I searched on this forum, and the OA seems to be B. However, there is a majority who chose A.
KC, can you please give the source of this SC. I don't know if it is of gmat level because A and B both seem to have weaknesses.

A. Whereas lines of competition are clearly defined in the more established industries, in the Internet industry they are blurred and indistinct, as companies that compete

(-) For GMAT, I read that 'although' is preferred to 'whereas'. Don't know if it is really true.
(-) to what refers 'they'??
(-) 'the next' sounds weird!
(+) 'companies that compete one day may be partners the next'. I think it is grammatically correct.

B. Although the lines of competition are clearly defined in industries that are more established, they are blurred and indistinct in the Internet industry, as competing companies

(-) to what refers 'they'??
(-) 'the next' sounds weird!
(-) 'competing companies one day may be partners the next' . I believe it is clearly wrong. It cannot be //.
=> competing companies are partner the next day' = 'Running cars are immobile'. This simply doesn't make sense.
(-)'industries that are more established'. More established that what?
If we consider this SC from mgmat : 'Because of less availability and greater demand for scientific research, platinum remains consistently expensive, like gold.', the OE says : "less availability" is incorrect when not used in a direct comparison: it begs the question "Less than what?" "Decreased availability" would be better here. Second, "greater demand" also begs the question "greater than what?" I think we are here in the same situation.
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 [#permalink] New post 05 Nov 2006, 09:11
i think this is A.

In B, this is nonsensical IMO: "as competing companies one day may be partners the next"

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 [#permalink] New post 06 Nov 2006, 07:57
Whereas lines of competition are clearly defined in the more established industries, in the Internet industry they are blurred and indistinct, as companies that compete one day may be partners the next.

A. Whereas lines of competition are clearly defined in the more established industries, in the Internet industry they are blurred and indistinct, as companies that compete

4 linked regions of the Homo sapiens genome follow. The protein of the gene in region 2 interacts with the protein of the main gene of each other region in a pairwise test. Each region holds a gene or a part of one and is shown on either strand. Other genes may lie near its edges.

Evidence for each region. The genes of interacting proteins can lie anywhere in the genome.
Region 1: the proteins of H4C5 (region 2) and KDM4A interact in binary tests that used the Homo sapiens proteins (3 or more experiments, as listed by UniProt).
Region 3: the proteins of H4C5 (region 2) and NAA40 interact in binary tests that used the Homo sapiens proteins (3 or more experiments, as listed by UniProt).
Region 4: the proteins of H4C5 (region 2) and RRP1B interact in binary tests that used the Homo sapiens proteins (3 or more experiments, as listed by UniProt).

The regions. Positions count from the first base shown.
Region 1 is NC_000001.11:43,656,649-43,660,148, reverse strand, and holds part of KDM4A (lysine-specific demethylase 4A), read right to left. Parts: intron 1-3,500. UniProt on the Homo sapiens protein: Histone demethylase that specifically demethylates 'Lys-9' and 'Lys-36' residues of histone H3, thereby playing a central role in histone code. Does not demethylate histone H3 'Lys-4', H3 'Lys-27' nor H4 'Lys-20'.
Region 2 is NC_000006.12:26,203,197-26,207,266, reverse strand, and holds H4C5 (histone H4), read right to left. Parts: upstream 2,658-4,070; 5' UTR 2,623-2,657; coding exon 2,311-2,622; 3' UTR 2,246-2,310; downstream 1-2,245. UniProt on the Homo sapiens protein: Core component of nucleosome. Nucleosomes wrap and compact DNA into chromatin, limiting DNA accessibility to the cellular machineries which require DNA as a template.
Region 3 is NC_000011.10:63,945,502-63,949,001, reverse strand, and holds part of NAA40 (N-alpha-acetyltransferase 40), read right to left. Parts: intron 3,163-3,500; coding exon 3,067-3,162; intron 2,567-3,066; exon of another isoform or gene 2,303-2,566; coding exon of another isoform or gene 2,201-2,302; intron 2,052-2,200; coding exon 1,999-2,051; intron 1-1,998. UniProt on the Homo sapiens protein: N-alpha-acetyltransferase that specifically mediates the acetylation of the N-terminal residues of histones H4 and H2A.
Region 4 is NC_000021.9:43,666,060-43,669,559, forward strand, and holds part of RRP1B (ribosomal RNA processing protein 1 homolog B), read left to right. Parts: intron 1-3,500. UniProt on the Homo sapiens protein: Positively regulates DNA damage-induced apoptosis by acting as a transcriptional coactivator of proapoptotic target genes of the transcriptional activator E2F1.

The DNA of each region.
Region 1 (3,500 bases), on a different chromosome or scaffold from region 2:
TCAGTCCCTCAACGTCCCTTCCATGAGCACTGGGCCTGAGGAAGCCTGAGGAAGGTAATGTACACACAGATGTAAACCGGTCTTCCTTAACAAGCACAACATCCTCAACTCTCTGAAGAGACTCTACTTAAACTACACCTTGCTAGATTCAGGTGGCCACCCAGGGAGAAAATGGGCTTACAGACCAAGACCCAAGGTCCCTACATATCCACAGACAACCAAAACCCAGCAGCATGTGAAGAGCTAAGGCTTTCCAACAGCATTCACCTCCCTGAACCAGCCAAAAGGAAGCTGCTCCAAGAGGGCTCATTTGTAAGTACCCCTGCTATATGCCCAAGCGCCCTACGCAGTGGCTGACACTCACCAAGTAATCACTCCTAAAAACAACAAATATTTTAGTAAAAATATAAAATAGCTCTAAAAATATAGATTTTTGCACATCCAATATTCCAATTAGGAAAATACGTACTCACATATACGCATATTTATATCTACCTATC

B. Although the lines of competition are clearly defined in industries that are more established, [b]they [/b]are blurred and indistinct in the Internet industry, as competing companies

C. The lines of competition are clearly defined in the more established industries, unlike the Internet where they are blurred and indistinct, as companies that compete

IMO E

D. Unlike more established industries, where the lines of competition are clearly defined, they are burred and indistinct in the Internet industry, as companies that compete

E. Unlike more established industries, with clearly defined lines of competition, those of the Internet industry are blurred and indistinct, as competing companies



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 [#permalink] New post 06 Nov 2006, 09:06
Swagatalakshmi wrote:
I know OA is B but I'm not convinced .... If someone can grammatically explain (please don't imitate Kaplan's official answer style, that sucks) the "as competing part", I'll be obliged.


Whereas lines of competition are clearly defined in the more established industries, in the Internet industry they are blurred and indistinct, as companies that compete one day may be partners the next.


In A - companies that compete and partners are not parallel.. since partners (noun) is in the non-underlined part, you need a matching noun in the underlined part as well. In B - competing (participle acting as adjective modifying companies) companies (noun) is parallel to "partners" in the non-underlined part.

Also - "in the internet industry they are blurred" in choice A is passive and is less preferable to "they are blurred and indistinct...."
  [#permalink] 06 Nov 2006, 09:06